The current war between Russia and Ukraine will hit the two-year mark in February, but conflict between the two countries extends much further than that.
In the early 1930s, millions of Ukrainians were killed by the Soviet government in what’s called the Holodomor, which means "death by starvation."
This year marks 90 years since that, and in parts of New York state, Nov. 9 is now considered Holodomor Genocide Awareness Day.
One Ukrainian American shared his feelings about what the day means to him, and the ongoing conflict between Russia and Ukraine.
“Growing up, it was something we always knew about, but never anything that had that type of recognition," said Greg Lisnyczyj, a member of the Ukrainian Congress Committee of America.
As a Ukrainian American born and raised in Syracuse, the designation of Holodomor Genocide Awareness Day is a long time coming.
“I think today’s event is great for the city of Syracuse, but for Ukrainians living in Syracuse as well, because it gives recognition to the Holodomor, the genocide on the Ukrainian people where over 7 million people died," he said.
The day is special to Lisnyczyj for more than just recognition.
“My grandparents were there and were younger at that time, and actually survived through those years of starvation on the people. So this event is really dear to my heart and my family's heart," Lisnyczyj said.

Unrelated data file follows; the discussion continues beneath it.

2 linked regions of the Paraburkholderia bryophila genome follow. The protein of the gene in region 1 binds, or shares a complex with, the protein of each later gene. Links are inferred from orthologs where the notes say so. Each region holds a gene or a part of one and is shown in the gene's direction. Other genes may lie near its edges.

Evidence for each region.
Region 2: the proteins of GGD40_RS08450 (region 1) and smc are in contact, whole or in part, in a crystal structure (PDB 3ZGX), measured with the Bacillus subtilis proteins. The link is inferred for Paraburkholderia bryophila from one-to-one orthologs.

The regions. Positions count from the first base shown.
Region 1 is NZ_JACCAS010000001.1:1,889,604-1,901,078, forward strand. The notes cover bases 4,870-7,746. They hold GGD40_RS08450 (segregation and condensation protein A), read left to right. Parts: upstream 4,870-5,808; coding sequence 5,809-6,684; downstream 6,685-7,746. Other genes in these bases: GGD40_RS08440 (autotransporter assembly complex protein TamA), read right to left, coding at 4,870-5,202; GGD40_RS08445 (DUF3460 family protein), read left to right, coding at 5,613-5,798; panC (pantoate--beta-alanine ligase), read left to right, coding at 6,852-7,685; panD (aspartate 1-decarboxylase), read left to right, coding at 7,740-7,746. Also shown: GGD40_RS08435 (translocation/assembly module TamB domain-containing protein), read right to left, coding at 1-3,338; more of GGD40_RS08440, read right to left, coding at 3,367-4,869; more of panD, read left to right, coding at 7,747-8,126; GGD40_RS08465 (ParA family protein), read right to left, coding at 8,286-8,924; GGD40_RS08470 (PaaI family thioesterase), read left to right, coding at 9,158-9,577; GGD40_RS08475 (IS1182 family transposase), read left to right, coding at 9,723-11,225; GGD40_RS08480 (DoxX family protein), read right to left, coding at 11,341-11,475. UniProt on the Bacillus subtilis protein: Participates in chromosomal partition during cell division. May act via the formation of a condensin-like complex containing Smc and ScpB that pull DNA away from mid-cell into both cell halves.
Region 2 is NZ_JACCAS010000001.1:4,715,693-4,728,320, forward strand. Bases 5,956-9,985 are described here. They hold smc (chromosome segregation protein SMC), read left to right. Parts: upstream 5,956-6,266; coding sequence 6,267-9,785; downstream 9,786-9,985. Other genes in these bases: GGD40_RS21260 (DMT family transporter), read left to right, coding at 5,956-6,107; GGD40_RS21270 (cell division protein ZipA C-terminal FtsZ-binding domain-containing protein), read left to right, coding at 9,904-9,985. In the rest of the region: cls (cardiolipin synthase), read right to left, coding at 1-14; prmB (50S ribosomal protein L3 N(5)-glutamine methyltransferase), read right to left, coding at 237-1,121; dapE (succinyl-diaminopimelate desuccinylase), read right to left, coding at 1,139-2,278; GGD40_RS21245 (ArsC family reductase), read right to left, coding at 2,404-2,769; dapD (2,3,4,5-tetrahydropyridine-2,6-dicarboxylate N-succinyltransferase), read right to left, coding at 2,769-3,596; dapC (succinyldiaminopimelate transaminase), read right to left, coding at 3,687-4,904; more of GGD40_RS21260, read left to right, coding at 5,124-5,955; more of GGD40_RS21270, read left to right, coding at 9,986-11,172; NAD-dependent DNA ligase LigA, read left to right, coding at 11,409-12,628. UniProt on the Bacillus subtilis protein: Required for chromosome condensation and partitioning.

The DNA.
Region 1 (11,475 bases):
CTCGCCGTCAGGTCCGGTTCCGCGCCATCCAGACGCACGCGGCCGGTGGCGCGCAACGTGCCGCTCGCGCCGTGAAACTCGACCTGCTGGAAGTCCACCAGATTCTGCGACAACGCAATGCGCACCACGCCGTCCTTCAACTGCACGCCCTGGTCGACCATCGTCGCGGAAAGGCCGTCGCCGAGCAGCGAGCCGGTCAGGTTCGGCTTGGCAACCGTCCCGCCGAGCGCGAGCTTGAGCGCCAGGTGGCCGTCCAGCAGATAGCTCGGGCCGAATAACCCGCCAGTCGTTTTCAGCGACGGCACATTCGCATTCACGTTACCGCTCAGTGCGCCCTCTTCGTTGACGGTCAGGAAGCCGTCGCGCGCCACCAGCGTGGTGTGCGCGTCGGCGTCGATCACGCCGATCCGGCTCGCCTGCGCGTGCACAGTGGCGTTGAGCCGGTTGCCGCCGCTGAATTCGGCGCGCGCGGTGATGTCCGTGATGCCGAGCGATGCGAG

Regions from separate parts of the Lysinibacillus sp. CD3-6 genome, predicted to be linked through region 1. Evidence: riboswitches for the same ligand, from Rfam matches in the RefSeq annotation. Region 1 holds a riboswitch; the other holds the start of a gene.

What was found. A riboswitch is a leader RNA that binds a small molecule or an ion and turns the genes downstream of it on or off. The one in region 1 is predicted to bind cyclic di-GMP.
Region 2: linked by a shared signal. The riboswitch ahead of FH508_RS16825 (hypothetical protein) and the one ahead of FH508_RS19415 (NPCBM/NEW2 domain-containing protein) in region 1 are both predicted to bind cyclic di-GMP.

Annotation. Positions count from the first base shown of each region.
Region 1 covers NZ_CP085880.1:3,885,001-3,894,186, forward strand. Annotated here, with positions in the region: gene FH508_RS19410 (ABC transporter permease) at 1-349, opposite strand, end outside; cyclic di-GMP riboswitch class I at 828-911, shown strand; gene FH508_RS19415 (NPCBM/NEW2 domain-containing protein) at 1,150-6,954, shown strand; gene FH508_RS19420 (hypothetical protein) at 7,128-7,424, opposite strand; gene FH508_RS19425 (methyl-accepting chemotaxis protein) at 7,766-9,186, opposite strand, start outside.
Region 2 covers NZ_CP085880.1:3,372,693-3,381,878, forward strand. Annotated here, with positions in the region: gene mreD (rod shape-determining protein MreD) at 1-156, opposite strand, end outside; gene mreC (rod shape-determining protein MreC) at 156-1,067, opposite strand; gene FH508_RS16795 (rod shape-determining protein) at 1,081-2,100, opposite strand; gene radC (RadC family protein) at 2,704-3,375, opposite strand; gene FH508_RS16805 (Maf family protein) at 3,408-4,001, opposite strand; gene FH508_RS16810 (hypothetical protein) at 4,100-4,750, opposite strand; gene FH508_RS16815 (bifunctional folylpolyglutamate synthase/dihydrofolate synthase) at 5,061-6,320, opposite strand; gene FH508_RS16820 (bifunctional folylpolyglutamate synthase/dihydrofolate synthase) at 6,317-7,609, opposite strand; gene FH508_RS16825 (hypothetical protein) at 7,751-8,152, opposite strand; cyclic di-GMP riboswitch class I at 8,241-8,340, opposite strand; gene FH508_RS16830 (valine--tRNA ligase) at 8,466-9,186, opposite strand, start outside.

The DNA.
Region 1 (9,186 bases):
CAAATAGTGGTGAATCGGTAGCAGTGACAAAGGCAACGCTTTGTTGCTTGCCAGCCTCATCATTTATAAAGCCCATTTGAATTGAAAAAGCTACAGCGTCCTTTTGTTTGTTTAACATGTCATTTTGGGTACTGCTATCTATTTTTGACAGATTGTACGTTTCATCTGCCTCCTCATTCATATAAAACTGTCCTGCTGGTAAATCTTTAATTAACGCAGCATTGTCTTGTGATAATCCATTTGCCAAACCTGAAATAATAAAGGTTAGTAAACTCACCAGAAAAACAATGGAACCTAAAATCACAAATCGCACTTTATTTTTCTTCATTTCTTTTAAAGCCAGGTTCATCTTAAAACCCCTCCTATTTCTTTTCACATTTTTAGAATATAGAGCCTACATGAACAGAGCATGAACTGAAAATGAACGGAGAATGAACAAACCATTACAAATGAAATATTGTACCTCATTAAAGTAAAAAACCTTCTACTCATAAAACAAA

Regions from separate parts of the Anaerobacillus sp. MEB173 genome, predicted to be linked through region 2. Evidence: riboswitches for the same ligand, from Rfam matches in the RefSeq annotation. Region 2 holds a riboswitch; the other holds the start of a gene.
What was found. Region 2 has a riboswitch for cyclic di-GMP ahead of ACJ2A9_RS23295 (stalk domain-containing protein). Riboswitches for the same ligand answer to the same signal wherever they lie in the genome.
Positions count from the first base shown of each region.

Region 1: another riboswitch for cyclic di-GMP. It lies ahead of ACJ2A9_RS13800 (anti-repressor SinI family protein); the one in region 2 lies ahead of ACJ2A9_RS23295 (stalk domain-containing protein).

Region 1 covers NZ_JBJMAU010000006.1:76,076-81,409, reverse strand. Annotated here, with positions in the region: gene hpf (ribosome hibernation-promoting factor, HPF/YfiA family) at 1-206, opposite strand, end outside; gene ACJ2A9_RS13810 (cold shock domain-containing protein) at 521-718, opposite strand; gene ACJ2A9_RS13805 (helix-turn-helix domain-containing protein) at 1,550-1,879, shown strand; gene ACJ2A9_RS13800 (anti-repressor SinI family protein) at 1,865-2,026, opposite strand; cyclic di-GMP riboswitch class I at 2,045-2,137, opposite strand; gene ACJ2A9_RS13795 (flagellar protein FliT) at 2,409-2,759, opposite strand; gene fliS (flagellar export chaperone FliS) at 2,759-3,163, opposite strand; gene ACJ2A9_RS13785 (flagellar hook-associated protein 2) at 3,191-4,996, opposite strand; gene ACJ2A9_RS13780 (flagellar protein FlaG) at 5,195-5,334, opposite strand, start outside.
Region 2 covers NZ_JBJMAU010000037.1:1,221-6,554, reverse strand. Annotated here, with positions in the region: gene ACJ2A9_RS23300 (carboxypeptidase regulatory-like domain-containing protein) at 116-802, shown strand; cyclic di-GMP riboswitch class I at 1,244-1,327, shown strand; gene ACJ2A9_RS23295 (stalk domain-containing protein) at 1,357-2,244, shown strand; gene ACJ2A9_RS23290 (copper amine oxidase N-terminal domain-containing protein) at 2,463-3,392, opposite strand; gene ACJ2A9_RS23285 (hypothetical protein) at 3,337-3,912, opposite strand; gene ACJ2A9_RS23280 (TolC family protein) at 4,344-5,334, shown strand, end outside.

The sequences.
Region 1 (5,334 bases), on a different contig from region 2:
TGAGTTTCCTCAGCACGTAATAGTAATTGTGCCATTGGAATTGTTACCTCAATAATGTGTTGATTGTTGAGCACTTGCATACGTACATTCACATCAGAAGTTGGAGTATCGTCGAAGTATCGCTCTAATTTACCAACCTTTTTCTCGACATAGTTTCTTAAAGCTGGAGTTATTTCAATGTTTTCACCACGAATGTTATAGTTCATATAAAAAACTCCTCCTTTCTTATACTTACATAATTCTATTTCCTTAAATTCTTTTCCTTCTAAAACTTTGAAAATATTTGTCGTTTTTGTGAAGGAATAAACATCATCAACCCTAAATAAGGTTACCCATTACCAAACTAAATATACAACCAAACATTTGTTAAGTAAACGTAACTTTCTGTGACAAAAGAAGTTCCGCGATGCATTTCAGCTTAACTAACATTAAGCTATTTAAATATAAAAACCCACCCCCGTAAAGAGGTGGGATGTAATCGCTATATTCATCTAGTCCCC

When he was younger, his grandparents told him about what they went through. He said his grandfather constantly checked on the people around him and buried those near him who starved to death.
“It’s always in the back of my mind, too, as well knowing that, that’s something they lived through and now we’re living through that," he said.
Ninety years later, the conflict between Russia and Ukraine still rages on.
“The same type of atrocities are happening, where innocent lives are being lost and there’s no reason for that in today’s world," he said.
But Lisnyczyj said the Ukrainian community is resilient.
“I think it's just something that’s been engrained in the mindset of the people, not only from the president Zelenskyy but all the way through everybody, is this is something where Ukraine is going to win, and good is gonna win and peace will prevail," Lisnyczyj said.
According to the National Museum of the Holodomor-Genocide, 22 states in the United States have recognized Holodomor as a genocide. New York has since 2018.